"Swedish men are rarely unexpected," Chris said, and then told us some dirty jokes on the subject which I won't repeat here. For Christina, creativity was what she responded to most of all in a man, she said. Therefore, he must be an artist, but at the same time practical and with a good sense of humor. He must love children just like she did. Swedes didn't expect fidelity from each other--they were too practical for that--but they did expect loyalty and commitment, so he must be very loyal. And healthy. Jo added that he needed to always be learning new things. The way a tulpa became a monster, like in horror flicks like Hell House, was when his creator died or lost interest, leaving him all alone and only half-formed. So he had to have a strong sense of curiosity and a moral kinship with the rest of humanity in order to grow into a real person. Adolf Hitler, for example, could have been nothing more than a tulpa, created from the crazy obsessions of German racist crackpots and then abandoned to wander around on his own. Maybe politics attracts them (or even creates them, spooky thought!) Later I did some more research on tulpas--here's an interesting link: http://www.davisanddavis.org/harvey/tulpa.html. And Iris Murdoch, the woman that totally depressing flick Iris was about, wrote a cool novel on the subject called The Green Knight. So loyalty, not just to his partner, but to all of humanity, was quality number two. Plus a sense of humor, of course. I mean, he'd need one, once he realized one of us had created him...
When Mary Shelley wrote her book she called it Frankenstein, Or the Modern Prometheus. Prometheus is what mythologists call a 'universal symbol' because he occurs as a fire-bringer (which is a metaphor for divine wisdom) in almost every culture and religion, even Christianity. My own personal bible is the book Hamlet's Mill (http://phoenixandturtle.net/excerptmill/santillana.htm) by Georgio de Santillana and Hertha von Dechend, which, among many other fascinating things, discusses Prometheanism. My own particular area of interest is the parallels of this ancient Indo-European figure to Norse and particularly Finnish mythology (where he is known as Vainamoinen, sorry no umlauts on this keyboard), but the novel Frankenstein has probably inspired far more interest in the subject than any other book. Most writers and commentators pretty much take it for granted that Victor Frankenstein is the hero of the book, and the 'Prometheus' of the title, taking the divine spark that is God's prerogative and using it to create life, thereby drawing down upon himself the same sort of punishment as the Greek titan did--remember, Zeus chained him to a rock? But I guess I've always seen the story a little differently. Maybe Shelley intended Frankenstein to be the protagonist--and the Prospero of the tale--and his creation, the new man, the Caliban, but somewhere along the line, the process reversed itself. To me, by the end of the story, it's the monster himself who has become Promethean, trying to share his dwindling wisdom with others of his kind, while Victor himself has become a secondary, almost uninteresting figure to the story, if that makes any sense to you.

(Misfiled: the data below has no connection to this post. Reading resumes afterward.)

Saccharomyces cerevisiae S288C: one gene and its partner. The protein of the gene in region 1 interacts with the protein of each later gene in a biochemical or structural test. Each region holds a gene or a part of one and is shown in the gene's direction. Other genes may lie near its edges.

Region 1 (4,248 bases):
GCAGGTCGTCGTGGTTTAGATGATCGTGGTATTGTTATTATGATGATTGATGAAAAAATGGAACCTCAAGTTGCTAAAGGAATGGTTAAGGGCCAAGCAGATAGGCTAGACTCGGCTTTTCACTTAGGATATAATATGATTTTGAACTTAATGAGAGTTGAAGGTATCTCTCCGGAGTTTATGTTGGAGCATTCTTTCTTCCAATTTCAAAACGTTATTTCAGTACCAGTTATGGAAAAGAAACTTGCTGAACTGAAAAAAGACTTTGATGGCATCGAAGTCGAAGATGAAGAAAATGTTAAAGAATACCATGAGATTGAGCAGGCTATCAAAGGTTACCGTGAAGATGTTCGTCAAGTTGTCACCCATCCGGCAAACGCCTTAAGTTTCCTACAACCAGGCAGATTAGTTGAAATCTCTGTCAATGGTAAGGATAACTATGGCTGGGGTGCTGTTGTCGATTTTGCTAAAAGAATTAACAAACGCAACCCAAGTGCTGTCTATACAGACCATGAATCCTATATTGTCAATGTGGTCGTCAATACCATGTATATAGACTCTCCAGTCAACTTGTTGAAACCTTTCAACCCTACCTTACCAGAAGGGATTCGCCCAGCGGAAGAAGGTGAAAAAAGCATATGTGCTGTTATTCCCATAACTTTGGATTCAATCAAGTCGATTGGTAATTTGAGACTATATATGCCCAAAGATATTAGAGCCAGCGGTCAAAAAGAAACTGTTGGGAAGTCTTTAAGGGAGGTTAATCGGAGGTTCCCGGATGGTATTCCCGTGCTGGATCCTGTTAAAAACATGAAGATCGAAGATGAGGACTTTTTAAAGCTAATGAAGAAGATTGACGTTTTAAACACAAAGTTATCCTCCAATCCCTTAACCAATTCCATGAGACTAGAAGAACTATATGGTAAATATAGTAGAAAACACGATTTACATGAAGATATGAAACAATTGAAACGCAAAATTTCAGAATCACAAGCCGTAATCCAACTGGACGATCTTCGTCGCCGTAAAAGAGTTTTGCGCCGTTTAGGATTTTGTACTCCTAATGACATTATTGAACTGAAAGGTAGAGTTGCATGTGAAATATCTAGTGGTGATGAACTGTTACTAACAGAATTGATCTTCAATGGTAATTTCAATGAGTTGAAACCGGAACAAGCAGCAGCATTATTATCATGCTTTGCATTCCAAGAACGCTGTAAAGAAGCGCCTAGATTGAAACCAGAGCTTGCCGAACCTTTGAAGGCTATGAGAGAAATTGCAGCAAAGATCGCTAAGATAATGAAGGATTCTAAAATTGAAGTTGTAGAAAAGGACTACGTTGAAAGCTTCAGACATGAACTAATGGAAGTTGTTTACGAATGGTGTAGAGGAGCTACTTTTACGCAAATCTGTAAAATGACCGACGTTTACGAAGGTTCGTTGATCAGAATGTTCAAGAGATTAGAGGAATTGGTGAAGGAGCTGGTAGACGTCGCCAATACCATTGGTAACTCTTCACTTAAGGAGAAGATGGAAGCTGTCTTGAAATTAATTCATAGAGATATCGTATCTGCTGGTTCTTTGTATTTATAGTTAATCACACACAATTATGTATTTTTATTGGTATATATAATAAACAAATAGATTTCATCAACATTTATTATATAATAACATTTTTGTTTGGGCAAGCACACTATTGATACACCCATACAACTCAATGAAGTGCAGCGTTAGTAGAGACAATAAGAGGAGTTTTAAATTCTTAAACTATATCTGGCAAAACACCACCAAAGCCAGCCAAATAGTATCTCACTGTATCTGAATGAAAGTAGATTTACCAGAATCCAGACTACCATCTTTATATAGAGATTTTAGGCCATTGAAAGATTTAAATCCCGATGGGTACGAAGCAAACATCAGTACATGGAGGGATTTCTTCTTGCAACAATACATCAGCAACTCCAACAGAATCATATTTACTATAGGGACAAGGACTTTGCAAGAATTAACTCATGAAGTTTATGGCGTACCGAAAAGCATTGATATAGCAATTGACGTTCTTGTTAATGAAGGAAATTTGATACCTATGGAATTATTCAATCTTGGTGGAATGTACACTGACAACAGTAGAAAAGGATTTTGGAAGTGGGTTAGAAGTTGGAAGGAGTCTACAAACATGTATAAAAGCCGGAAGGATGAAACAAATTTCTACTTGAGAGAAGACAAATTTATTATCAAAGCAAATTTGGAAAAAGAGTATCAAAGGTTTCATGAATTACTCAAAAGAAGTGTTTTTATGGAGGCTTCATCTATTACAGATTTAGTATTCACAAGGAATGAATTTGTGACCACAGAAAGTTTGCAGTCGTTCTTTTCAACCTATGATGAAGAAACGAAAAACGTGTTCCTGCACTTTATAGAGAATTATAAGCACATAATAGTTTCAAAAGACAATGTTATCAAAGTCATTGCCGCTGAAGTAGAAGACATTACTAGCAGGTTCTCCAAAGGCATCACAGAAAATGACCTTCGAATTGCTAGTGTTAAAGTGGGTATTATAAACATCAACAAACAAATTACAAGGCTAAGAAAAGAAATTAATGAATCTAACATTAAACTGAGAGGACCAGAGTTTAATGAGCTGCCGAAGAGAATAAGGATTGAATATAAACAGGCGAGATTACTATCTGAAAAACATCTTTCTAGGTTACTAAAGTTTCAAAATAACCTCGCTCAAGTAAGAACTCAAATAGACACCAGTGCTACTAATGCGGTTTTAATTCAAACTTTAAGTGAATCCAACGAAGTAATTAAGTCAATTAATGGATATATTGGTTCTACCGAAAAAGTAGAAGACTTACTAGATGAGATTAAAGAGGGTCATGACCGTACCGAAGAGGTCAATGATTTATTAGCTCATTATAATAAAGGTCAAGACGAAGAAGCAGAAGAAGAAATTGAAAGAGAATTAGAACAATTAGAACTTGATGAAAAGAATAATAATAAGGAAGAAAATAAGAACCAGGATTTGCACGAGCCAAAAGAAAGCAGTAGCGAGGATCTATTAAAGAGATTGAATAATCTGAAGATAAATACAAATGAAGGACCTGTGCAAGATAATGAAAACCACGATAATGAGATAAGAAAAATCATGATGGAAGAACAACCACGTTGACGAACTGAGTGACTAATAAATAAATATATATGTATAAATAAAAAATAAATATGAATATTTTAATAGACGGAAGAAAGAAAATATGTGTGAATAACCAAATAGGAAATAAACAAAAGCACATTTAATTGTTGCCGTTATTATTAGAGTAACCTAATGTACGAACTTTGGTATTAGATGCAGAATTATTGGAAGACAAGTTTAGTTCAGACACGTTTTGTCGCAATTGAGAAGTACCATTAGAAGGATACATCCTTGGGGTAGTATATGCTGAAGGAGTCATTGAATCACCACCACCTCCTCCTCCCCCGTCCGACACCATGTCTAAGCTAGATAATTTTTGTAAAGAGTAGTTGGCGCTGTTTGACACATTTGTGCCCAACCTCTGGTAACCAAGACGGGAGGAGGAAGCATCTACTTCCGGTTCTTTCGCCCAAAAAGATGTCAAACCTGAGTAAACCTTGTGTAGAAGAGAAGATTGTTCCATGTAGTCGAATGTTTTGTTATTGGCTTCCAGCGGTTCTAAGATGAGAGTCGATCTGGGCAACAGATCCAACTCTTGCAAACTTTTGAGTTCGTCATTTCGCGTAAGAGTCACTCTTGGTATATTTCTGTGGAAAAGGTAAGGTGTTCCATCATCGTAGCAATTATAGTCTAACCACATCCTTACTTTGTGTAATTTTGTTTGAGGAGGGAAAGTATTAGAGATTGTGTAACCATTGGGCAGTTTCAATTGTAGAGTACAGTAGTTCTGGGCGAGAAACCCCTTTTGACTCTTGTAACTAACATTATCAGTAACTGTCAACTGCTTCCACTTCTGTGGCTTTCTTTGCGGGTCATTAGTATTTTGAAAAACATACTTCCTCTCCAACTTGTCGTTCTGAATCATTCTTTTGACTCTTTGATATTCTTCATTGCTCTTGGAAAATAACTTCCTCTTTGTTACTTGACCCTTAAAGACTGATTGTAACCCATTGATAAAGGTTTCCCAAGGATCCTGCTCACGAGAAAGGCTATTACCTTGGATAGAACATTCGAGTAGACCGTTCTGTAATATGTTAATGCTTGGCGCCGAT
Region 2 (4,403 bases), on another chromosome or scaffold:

And so, while the other three were drinking wine in the flickering firelight and talking about their perfect man, I suddenly felt like the qualities they were debating made him totally uninteresting to me. I pointed out that none of the things they were listing as virtues actually made their dream guy attractive. To me what mattered was how he made me feel inside, weak at the knees or whatever--and that depended on chemistry, good looks, obviously, and things like smell. And what about his skills as a lover? All women agree that they want a great lover, but what exactly does that mean, really? I mean, there's only one way for a guy to gain that kind of experience--and that means he'd have to break a lot of hearts along the way, which doesn't exactly fit the profile of 'sensitive' and 'gentle'. Jo pointed out that wasn't necessarily true--for instance, he could be the one getting dumped all the time--but we all agreed that would make him seem like a weepy, whiny wimp. And it wasn't just about sex or whatever, either. I wanted a guy who was really wise and cynical and way too selfish and tough-minded to fall for anyone but me. Or if he did, to be too enslaved by me to do anything about it. "'Too old', you mean." said Kerry. I guess we were all getting a little drunk by then, or she wouldn't have kept bitching me out about older men. The reason she does, and I'm gonna make this as brief as possible, is that I sort of had a thing with an older professor at UChi the last year we were all there. So now you know.
YES, he was married, and yes, I was an idiot, and yes, I got my heart broken, and yes, maybe I was looking for my father in him, or whatever. Well, it makes sense, since my dad died just five years ago, when I was still really pretty young. So yeah, I guess it's a perv thing on my part in some way that I 'do nut' want to go into here (maybe in a later post. Or maybe not). All I can say is, my dad never had a little grey pony-tail, or wore flip-flops around campus to show off his pedicure. "Or wore an ankle bracelet," added Kerry. Yeah, thanks for that reminder. Anyway, my point is, it's natural for women to like 'bad boys', right?. The worse they are, the better. We just want them to change out of love for us.
And that was when I suddenly realized--I actually didn't want a nice, sensitive, gentle dream guy at all. I didn't want Victor Frankenstein or Albert Einstein. I didn't want a genius, I wanted a monster!